Thai Prime Minister Abhisit Vejjajiva is seen as personally spearheading efforts to revive the tourism industry and boost the country’s competitive position to offset the impact of the global financial crisis.

Tourism Authority of Thailand governor, Ms Phornsiri Manoharn, said: “The support we are getting from the highest levels of the Royal Thai government is a clear indication that Thai travel and tourism is back to business with excellent deals and marketing support for our friends in the travel trade.” 

Travel and reading: what do you read?

The world is a book and those who do not travel, read only one page” according to St Augustine.

I am an avid reader and traveller so want to read and see it all. I wonder how many pages you have read? Maybe you don’t believe the old saint and see the world in different ways. Of course his world was smaller than we know it today, and we all read different types of literature.

Guess that makes the saying true, maybe it is a book – if we use that word it’s widest meaning. Some will go to Rome – for instance – and read a very different book to the one that you or I will read.web passport etc

Maybe you are an encyclopaedic type person and will have read all the history you could before arriving. You will know the dates – or at least the order of – all the various reigns and many historical twists that the city has taken. You will know some of the bloodthirsty events that took place at the Colosseum and all about the Sistine chapel in the Vatican City – the city within a city.

Other will prefer their book to be a comic, perhaps a classic that will give them all the details quickly and in manageable bite-sized portions. Comic readers will be like a couple of Aussie women and me, who, when we had been subjected to more than enough views of cathedrals were saying “ABC.” Translated it meant – another b**** church, or another WEB naked-front-coverboring cathedral. It was as if Europe was throwing pearls before swine- we had lost our appreciation when each day seemed to be dominated by yet more churches, cathedrals and their inevitable pigeons – all beginning to seem the same.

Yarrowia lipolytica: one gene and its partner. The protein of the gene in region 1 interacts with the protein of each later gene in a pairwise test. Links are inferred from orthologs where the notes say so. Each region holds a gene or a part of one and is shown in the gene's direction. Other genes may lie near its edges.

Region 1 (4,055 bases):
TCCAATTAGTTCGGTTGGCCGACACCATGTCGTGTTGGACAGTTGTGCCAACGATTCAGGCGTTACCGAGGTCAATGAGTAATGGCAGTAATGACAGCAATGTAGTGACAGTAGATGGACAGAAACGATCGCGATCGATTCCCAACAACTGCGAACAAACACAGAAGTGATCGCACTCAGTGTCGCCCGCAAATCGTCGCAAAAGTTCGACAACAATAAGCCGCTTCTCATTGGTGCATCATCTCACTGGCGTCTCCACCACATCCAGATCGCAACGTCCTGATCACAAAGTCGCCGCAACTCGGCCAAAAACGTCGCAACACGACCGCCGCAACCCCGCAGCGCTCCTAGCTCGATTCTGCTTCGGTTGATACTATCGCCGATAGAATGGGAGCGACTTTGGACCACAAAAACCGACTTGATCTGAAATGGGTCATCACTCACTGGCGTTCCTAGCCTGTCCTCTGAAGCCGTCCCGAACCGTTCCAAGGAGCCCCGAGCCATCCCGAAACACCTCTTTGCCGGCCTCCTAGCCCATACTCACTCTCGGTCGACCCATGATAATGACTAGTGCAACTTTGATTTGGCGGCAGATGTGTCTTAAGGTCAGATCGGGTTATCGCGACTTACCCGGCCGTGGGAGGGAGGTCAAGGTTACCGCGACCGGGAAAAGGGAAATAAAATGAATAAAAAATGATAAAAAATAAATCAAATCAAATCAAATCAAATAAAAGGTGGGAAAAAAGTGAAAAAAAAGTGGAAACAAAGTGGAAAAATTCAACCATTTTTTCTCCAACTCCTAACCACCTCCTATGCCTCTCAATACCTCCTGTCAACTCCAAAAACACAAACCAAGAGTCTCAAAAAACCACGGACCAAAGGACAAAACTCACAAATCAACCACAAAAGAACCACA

Other books I have read to inform me before, during and after my travels are the travel guides. A plethora of them and these too can range from a full hearty meal, a silver service six course classy event, to some world-wide chain takeaway food on the run, or a get your fingers dirty banana-leaf curry. As always the choice is ours: our tastes change with the weather, venue and hunger.

Travelling through this mosaic-like world – physically and via words – is a wonderful privilege and just recently I read figures that really showed just how privileged this travelling life-style is.

  • While well over 50% of New Zealanders have been overseas – so must have passports – I discovered less than 25% of Americans do; World-wide the figure for people owning passports is 3%. Although I haven’t been able to verify these figures they show a number of things. DO YOU KNOW?
  • We are an island nation so have to have a passport to go anywhere! That passport owning is not a right but a privilege – and sign of our wealth – and that kiwis, despite being flightless birds, really get around.
  • Using St Francis and his saying it seems we New Zealanders are avid readers. But what does it say about the other 97% of the world?

For many, in the poorest countries, the word is not even in their vocabulary as something they could aspire to owning. But what does it say about the world’s richest nation when so few have passports. Is it any wonder we hear words such as insular and naïve credited to them at times. Perhaps it’s because collectively they haven’t read much of the worlds pages that St Francis was talking about. Remember 10 years ago – the disbelief of the Europeans (and us Kiwis) when they found out that ‘Dubya’ – the new head of so many people- had never been to Europe, or so it seemed, ever left the USA!

Once again it makes me wonder, do broad-minded people travel or does travel make people broad-minded? I have always been broad-minded – albeit forced on me by circumstances at times – but travel has made me more so: I will keep reading the pages of this world.

There is nothing more exciting than to be alive with travelling, to not know where you will sleep that night – just the absolute certainty of knowing that it will be somewhere you have never been before.

What a wonderful freedom and richness that living on an affluent island that was peopled by adventurous explorers gives us. The privileged richness of owning a passport and therefore reading so many more pages than other nations can or do.

However, remember that privileges are equally balanced with responsibilities.